That will allow you to track the current page, which will then be available until the next page. So, above that you can add:
    echo 'Last page: '.$_SESSION['lastpage']; (Or whatever you'd want to do with it; and obviously you'll need to check that it's set-- it won't always be, at least not until your second page load.)
    The result here is that you'll be tracking server-side activity-- loading any page counts as the "last page", so it doesn't matter what tab it's in-- it just matters what the last requested URI was. So if you use multiple tabs, this would not work well at all. But it's simple, so especially if you're using this yourself (only), maybe that would work.


    Note that in both cases you don't need to necessarily store a URL. Depending on your ultimate goal, it might be simpler (or more useful) to store something like the subdomain or the current directory, or simply a binary value for "in admin CP" or "not in admin CP", or whatever you need.
    Daniel - Freelance Web Design | <?php?> | <html>| espa˝ol | Deutsch | italiano | portuguŕs | catalÓ | un peu de franšais | some knowledge of several other languages: I can sometimes help translate here on DD | Linguistics Forum

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  4. #3
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    Default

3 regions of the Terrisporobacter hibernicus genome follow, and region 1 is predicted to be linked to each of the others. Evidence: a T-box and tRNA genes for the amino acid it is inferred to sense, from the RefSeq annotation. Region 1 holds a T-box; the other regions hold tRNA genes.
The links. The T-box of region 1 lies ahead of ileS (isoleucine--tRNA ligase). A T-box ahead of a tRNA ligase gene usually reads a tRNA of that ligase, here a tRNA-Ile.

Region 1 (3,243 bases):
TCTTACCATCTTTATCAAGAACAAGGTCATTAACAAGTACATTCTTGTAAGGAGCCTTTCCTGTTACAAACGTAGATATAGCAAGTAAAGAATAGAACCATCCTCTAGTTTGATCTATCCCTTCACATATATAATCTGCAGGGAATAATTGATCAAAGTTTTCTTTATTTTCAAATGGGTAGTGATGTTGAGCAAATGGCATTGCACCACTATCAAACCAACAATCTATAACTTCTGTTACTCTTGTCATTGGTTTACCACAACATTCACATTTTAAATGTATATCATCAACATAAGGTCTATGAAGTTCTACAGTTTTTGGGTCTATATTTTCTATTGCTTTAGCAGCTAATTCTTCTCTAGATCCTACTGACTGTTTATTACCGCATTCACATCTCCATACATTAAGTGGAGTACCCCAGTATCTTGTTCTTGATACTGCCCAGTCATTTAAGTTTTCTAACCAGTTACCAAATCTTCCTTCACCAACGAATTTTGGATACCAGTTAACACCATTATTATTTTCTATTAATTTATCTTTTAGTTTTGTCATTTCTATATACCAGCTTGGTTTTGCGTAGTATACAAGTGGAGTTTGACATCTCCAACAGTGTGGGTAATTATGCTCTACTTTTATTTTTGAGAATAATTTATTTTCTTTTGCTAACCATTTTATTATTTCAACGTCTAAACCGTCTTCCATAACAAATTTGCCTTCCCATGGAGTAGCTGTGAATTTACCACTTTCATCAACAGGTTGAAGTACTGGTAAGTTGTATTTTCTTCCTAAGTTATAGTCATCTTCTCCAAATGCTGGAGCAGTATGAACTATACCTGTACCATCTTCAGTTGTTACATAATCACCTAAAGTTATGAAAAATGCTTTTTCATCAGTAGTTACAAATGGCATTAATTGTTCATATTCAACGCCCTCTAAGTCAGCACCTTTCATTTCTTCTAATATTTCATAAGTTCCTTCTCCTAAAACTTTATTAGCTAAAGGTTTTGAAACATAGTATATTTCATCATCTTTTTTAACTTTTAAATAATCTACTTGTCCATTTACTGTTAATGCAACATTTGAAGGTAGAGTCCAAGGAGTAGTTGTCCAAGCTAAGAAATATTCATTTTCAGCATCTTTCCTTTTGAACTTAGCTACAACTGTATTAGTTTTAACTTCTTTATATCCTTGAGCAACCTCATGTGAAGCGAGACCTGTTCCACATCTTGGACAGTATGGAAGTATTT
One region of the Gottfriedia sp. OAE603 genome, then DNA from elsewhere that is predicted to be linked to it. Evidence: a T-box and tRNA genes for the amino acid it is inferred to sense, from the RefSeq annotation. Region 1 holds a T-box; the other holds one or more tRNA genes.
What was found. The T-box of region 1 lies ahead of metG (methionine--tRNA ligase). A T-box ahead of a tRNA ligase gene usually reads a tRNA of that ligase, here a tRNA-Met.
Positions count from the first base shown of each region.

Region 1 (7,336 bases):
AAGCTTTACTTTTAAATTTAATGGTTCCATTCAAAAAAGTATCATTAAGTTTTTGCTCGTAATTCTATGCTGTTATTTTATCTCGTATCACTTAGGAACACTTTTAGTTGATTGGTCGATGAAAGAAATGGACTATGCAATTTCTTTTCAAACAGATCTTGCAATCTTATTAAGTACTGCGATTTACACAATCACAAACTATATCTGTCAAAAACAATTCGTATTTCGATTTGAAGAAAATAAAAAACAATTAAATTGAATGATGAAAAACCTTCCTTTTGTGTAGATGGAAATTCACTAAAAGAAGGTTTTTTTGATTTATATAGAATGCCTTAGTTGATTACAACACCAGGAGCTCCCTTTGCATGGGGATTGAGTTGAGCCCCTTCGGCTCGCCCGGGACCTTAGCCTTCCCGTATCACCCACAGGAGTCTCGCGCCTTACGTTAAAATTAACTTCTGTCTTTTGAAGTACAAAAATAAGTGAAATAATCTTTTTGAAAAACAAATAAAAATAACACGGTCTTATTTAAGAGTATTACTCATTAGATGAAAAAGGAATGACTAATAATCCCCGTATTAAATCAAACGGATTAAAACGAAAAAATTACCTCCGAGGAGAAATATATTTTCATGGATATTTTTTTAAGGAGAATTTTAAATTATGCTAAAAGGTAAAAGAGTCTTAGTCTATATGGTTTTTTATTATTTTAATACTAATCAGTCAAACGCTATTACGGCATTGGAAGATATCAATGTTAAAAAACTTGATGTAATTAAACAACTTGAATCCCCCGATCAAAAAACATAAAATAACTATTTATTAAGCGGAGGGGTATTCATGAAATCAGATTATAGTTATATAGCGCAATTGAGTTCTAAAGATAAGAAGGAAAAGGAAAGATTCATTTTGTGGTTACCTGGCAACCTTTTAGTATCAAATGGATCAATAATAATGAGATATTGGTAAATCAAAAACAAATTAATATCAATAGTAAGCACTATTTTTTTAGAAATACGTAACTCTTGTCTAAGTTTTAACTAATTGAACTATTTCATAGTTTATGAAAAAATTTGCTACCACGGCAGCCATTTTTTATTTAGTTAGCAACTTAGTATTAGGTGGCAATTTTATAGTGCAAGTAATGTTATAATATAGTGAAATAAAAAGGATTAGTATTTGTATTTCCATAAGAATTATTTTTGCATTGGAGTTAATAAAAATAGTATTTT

I like option 2.

    print_r($_SERVER); had somewhat interesting results. In Opera if I go to Settings --> Preferences --> Advanced --> Network --> uncheck "send referrer information" $_SERVER[HTTP_REFERRER] will be absent. I have since rechecked "send referrer information" as a temporary fix until I get my pages rewritten.
    To choose the lesser of two evils is still to choose evil. My personal site

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    Default

    That will work out well, assuming you always only use one page at a time (or if those multiple pages are equivalent in the relevant sence-- if you're only using the Admin CP, for example, and that's all you check about the referrer, then that won't cause any problems-- unless you were to preview the regular site at the same time). You could also add some kind of time limit, such as checking that within the past 5 minutes you have visited a relevant page. But that would require (obviously) a slightly different kind of code-- probably checking if a session variable $_SESSION['I_have_been_to_page_X'] has been set by Page X.

    One minor note: there's a(n official) typo in the PHP name for "referrer". it's HTTP_REFERER. If you ever spell it correctly, the value will not be defined. So that's odd. In your post, you did spell it correctly (thus incorrectly for PHP; that's never going to be defined); if you did the same in your script, that's the problem, but it sounds like you are sometimes getting results, so you probably know that. (Personally I know this is an issue and I just double-check every time I write the variable name. A quirk of PHP...)



    Oh, and by the way, there is a third option:
    Check that the referrer is NOT equal to some particular value. In other words, allow either the correct value or no value (not sent). This would not work as any kind of security (you shouldn't rely on the referrer for security anyway!!), but it would help you to guess that some users/visits don't correspond to what you're looking for. Assuming mostly cooperating visitors, that could be a simple solution. But if you know your browser doesn't work, and this is mostly for you, then it would be logically equivalent to not including it in the first place! But it might help someone (or you, if things change).